Crunr.cs. Our neighbour is here clearing smile forest-land.

FarnEll. Observe the remarkable appearance of it : if we look at the forest at the edge of an old clearing—yonder held, for instance—we see it green and leafy to the very ground ; but it' we look at it where a portion has been recently cut away, a very different aspect is presented. We see nothing but tall, slender, upright stems of different sizes, with scarcely a leaf, except at the top, where there is a small and scanty surface of foliage, quite out of proportion to the height of the trees : the eye Can penetrate a long way into the gloomy depth, as there is no foliage to intercept the vision ; nothing but this host of straight gray sticks. There is certainly a little under-brush mt this ground, but it is meagre, and extends only to the height of a very few fept, consisting of a few scattered shrubs.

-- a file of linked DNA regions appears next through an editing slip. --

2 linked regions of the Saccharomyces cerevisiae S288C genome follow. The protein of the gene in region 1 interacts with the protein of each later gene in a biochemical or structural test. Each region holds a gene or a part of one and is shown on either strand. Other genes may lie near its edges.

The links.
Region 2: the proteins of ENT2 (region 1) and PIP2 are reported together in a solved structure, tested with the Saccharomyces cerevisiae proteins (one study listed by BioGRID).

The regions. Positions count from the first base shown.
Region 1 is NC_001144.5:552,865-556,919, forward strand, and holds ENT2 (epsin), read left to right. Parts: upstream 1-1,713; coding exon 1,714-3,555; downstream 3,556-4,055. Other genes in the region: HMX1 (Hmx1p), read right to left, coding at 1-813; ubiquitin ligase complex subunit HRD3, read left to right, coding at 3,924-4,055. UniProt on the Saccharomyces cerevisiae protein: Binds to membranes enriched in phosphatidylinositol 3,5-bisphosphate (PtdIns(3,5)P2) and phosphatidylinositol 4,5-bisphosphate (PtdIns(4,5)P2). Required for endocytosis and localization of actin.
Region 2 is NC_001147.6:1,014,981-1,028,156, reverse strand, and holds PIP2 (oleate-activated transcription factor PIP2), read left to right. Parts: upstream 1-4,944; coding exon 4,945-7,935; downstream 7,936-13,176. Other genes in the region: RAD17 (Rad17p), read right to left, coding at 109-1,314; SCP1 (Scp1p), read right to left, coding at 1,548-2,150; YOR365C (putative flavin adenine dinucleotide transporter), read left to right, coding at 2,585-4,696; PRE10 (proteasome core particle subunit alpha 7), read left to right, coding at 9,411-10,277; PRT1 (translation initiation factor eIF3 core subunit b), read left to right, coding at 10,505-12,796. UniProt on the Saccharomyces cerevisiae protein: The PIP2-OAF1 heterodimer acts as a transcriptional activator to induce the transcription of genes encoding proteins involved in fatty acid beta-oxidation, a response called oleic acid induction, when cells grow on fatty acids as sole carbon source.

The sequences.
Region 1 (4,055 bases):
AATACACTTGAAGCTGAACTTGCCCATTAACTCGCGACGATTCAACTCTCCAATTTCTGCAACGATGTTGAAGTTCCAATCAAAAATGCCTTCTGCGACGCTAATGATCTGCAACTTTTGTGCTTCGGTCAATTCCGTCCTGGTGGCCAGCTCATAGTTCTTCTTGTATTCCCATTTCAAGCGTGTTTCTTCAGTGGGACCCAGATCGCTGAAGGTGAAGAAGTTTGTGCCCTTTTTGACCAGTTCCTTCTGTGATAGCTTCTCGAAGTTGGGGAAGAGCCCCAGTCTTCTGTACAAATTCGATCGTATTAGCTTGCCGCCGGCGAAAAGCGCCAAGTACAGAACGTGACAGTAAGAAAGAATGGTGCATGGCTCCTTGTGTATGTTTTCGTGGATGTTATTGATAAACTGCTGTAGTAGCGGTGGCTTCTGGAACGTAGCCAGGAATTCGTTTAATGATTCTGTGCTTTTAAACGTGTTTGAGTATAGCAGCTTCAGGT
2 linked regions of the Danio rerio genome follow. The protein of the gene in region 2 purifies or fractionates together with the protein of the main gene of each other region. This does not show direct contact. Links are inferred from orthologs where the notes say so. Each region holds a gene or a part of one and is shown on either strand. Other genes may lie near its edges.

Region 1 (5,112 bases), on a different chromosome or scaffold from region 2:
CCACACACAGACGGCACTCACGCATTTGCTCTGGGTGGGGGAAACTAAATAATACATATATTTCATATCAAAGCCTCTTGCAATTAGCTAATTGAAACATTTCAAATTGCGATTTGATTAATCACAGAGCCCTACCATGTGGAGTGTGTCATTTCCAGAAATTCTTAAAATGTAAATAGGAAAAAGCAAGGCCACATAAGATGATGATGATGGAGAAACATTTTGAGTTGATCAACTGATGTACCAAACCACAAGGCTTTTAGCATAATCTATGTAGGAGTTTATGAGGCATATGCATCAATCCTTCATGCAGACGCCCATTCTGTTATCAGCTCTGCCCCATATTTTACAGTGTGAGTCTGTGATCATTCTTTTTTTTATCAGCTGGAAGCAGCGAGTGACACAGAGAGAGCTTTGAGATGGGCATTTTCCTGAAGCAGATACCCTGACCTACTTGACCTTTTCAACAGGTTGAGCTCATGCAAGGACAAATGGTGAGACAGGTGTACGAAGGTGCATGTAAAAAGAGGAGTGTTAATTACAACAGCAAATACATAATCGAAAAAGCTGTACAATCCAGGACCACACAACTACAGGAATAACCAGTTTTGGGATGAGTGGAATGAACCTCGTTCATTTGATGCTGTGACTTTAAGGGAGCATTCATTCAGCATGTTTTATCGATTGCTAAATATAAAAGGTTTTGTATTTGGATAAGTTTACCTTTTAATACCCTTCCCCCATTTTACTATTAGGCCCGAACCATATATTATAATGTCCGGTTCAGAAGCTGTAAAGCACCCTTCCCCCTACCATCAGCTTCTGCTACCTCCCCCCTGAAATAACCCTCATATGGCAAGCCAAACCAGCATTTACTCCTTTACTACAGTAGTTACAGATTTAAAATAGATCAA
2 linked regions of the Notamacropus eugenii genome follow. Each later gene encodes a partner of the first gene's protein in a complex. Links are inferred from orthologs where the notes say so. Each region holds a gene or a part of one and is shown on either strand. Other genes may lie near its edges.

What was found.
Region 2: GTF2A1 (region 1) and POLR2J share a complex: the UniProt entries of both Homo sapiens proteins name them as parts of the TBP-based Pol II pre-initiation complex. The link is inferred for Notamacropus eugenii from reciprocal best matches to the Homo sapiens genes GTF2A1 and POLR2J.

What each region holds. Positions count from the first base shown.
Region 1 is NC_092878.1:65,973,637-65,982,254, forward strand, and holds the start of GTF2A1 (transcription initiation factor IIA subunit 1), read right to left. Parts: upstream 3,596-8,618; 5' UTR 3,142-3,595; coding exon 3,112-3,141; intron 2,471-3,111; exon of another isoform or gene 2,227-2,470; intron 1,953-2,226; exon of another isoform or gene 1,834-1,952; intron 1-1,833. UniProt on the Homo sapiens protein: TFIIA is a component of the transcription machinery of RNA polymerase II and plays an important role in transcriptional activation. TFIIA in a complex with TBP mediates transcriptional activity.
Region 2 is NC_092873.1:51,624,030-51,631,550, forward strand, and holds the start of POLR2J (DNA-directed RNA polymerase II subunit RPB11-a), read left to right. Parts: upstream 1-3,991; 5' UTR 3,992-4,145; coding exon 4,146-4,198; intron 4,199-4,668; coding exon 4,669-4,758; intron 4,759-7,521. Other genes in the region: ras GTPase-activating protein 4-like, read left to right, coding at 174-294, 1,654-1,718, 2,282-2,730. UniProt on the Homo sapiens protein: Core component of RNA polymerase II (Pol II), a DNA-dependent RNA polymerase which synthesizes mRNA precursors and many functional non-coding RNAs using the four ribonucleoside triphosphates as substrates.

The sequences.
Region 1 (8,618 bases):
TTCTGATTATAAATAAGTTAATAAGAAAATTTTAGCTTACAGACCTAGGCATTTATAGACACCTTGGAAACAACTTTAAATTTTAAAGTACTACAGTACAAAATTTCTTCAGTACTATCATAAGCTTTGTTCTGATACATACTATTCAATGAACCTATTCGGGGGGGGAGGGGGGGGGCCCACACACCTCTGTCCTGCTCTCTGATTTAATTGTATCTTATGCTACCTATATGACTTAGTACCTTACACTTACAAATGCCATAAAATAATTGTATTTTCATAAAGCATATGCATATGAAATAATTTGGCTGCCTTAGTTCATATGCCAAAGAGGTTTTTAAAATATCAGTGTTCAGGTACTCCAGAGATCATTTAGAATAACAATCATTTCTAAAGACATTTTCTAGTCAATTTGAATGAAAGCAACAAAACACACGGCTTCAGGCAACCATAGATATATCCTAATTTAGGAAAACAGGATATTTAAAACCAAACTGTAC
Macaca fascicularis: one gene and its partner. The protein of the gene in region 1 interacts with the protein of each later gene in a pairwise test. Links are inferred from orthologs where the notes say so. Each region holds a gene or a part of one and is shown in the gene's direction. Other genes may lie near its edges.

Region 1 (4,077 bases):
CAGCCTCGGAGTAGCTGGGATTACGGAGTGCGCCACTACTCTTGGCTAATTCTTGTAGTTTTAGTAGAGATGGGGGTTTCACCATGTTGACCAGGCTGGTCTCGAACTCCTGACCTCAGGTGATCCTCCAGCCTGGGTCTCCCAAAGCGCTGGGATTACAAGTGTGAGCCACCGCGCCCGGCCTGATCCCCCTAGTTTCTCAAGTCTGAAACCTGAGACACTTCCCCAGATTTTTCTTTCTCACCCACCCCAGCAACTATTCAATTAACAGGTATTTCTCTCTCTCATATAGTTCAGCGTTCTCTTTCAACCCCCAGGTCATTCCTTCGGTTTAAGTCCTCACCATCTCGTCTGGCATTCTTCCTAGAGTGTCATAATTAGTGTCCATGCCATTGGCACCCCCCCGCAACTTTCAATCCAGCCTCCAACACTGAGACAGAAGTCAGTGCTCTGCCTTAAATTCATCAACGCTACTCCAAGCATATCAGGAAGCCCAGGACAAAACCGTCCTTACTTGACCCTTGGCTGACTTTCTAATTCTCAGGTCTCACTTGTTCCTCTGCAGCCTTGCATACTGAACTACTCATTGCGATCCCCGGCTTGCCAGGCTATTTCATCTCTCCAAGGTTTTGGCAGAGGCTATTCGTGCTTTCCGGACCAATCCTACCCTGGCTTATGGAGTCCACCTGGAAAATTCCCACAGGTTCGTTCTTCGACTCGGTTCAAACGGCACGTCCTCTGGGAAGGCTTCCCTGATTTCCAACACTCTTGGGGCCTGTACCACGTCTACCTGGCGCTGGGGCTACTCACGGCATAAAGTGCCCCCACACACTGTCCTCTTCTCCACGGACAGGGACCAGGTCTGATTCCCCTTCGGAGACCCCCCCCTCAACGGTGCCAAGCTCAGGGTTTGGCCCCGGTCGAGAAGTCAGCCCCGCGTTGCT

C. What is the cause of this remarkable manner of growfs ? F. The want of light; without which there is no foliatiut : those trees which grow on the edge of the forest shoot out side-branches hto the light, and bushes and shrubs spring up, which are profusely covered vith leaves; but those that spring up within, continue to shoot upward and nye-kid until they reach the top of the forest, (the only situation in which they ca reach the light,) before they shoot out any permanent branches, if the le.ling shoot of a young tree growing alone be broken off, the tree ceases to gem much higher, but sends out many ramifying boughs; but a young forest-trek in similar circumstances acts differently—another shoot is sent out, which becomes the leader, and carries up the perpendicular, and this after the tree has attained a considerable height and circumference, as I have seen in many in- stances. It is this circumstance of growing so tall without lateral branches, that makes forest-timber so valuable, for wherever a branch grows there is a knot in the trunk.